Title : Savannah Tribune, May 25, 1957, page 1
URL : https://gahistoricnewspapers.galileo.usg.edu/lccn/sn84020323/1957-05-25/ed-1/seq-1/
Description: The headline of the May 25, 1957 issue of the Savannah Tribune detailed the March on Washington for Jobs and Freedom. The event closed with Martin Luther King Jr.’s famed “I Have a Dream” speech.
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Making an Active Historic Church’s History Available Online

The Digital Library of Georgia recently worked with Susan Yarborough to add a collection of documents from Saint Paul’s Church, Augusta, Georgia. Founded in 1750, Saint Paul’s is a parish of the Episcopal Diocese of Georgia and the first church and formal institution established in Augusta. The DLG collection includes church registers from 1820 to 1937, minutes of the Vestry from 1855-1923, early church histories, and miscellaneous documents related to the church and diocese history.

Yarborough, chair of the church’s History Committee, notes that Saint Paul’s is still an active church. “Our archives are part of the church’s daily life and play a role in our governance, building maintenance, and even our worship. At the same time, we have a responsibility to the larger community to make available those resources with historical significance.”

“The earliest entries in the oldest Saint Paul’s register are more than two centuries old. Our historic materials are valuable but also fragile. They’ve held up beautifully because they are not regularly handled. Digitization is the best way to make it possible for historians to examine these precious records.”

“The early church registers record baptisms, confirmations, marriages, and funerals of church members, including enslaved and free people of color. Many history queries we get at Saint Paul’s have to do with genealogy. So having the registers hosted by DLG allows genealogists and family historians to go directly to the source. They can also explore more than one family name at a time. Plus, they have almost unlimited access, which would not be possible otherwise.”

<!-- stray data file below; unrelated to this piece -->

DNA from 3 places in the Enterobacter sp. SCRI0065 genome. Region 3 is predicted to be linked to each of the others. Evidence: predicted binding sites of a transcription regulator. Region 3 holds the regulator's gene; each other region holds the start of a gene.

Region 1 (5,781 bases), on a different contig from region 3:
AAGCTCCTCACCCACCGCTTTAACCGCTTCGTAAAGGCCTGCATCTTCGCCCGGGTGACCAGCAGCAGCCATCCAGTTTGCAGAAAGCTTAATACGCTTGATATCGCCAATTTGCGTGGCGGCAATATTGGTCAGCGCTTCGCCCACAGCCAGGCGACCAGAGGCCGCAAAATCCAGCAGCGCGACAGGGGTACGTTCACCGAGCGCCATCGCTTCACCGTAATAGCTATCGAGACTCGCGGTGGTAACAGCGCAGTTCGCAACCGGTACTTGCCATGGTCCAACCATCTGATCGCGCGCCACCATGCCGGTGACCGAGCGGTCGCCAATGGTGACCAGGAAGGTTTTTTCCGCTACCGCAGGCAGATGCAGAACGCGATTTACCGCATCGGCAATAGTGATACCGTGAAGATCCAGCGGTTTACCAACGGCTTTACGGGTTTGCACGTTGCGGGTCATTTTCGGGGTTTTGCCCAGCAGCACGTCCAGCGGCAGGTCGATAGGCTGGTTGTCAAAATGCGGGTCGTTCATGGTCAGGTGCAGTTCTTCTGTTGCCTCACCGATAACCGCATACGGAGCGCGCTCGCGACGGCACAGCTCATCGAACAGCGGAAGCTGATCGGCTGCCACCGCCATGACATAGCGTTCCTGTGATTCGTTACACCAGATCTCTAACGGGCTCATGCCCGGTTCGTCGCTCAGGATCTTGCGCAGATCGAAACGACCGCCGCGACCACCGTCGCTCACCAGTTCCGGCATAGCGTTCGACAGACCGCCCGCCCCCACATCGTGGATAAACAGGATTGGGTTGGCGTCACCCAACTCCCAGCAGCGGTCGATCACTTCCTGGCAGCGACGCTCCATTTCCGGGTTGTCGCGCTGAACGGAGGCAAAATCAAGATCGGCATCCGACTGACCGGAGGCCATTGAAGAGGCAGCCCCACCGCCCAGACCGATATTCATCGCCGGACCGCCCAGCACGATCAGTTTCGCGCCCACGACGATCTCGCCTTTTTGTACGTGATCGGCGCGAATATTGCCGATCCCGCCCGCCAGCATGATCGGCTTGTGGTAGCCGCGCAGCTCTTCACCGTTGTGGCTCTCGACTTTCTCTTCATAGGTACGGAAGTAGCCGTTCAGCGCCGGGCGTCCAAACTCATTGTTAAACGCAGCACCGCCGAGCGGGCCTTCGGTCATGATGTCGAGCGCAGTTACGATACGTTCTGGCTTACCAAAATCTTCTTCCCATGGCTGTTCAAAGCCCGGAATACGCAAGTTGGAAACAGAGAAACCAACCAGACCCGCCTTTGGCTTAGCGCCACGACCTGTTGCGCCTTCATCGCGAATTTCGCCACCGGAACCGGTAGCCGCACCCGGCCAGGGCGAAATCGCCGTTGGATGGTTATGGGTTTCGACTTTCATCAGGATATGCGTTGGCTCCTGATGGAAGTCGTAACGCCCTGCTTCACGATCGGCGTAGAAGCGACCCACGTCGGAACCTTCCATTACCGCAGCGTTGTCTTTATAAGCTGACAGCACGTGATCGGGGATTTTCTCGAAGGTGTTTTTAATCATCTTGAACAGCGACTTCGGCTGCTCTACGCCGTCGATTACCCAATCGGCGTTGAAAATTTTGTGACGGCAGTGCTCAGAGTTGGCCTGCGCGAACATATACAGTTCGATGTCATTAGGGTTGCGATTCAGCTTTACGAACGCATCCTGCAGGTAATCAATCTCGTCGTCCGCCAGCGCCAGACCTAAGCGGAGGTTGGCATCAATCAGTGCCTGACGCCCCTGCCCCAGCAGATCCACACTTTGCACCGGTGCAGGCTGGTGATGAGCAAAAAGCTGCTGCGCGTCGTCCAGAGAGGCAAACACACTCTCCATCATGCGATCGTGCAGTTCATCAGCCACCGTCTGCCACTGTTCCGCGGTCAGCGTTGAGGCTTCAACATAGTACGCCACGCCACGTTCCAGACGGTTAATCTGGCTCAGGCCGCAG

“At Saint Paul’s, we are so pleased that DLG saw the potential of this material and awarded us the subgrant to digitize and host it.  Many local institutions do not have the expertise or funding to make their historical documents widely available. I really appreciate the way DLG simplifies the sub-grant application process. They provide guidance with model applications and on-line coaching, and DLG staff are happy to answer questions by phone or email.”

“Best of all is the satisfaction of knowing that Saint Paul’s materials are now freely available to teachers, students, and public library users. DLG helps bridge the digital divide for those who rely on schools and public libraries for their research needs. It is so important for people’s understanding of their lives and worlds to have access to information about their family and community histories.”

Parish register, 1820-1868 (page 50 of PDF)
St. Paul’s Church of Augusta Collection
Holding Institution: St. Paul’s Church (Augusta, Ga.)
https://dlg.usg.edu/record/spcag_spcagc_spc14

Yarborough has selected Page 122 from the Parish Register of Saint Paul’s Church for 1864 (this is page 50 of the PDF available for Parish register, 1820-1868), which shows the baptismal records for Rose, a daughter born to Cyrus and Mary, the slaves of Mrs. Elizabeth Bowen, who is serving as baptismal sponsor. Two rows below is the baptismal record for Elisa Jane Beard (colored), daughter of Thomas P. and Carolina Beard, who were free persons of color. In 1868, Thomas P. Beard would become the first African American from Augusta to be elected to the Georgia House of Representatives.

Further down the same page is the baptismal record of Col. Archibald Willingham Butt (1864-1912), a military aide to Presidents Theodore Roosevelt and William H. Taft, who died on the Titanic when it sank. He is recorded as having threatened to kill any man who tried to board the lifeboats before the women and children were rescued. Yarborough adds: “That’s probably folklore, but it is a thrilling story.” Circumstantial evidence suggests that Col. Butt was gay. Augusta’s Butt Memorial Bridge, which routes 15th Street over the Augusta Canal, is dedicated to his memory.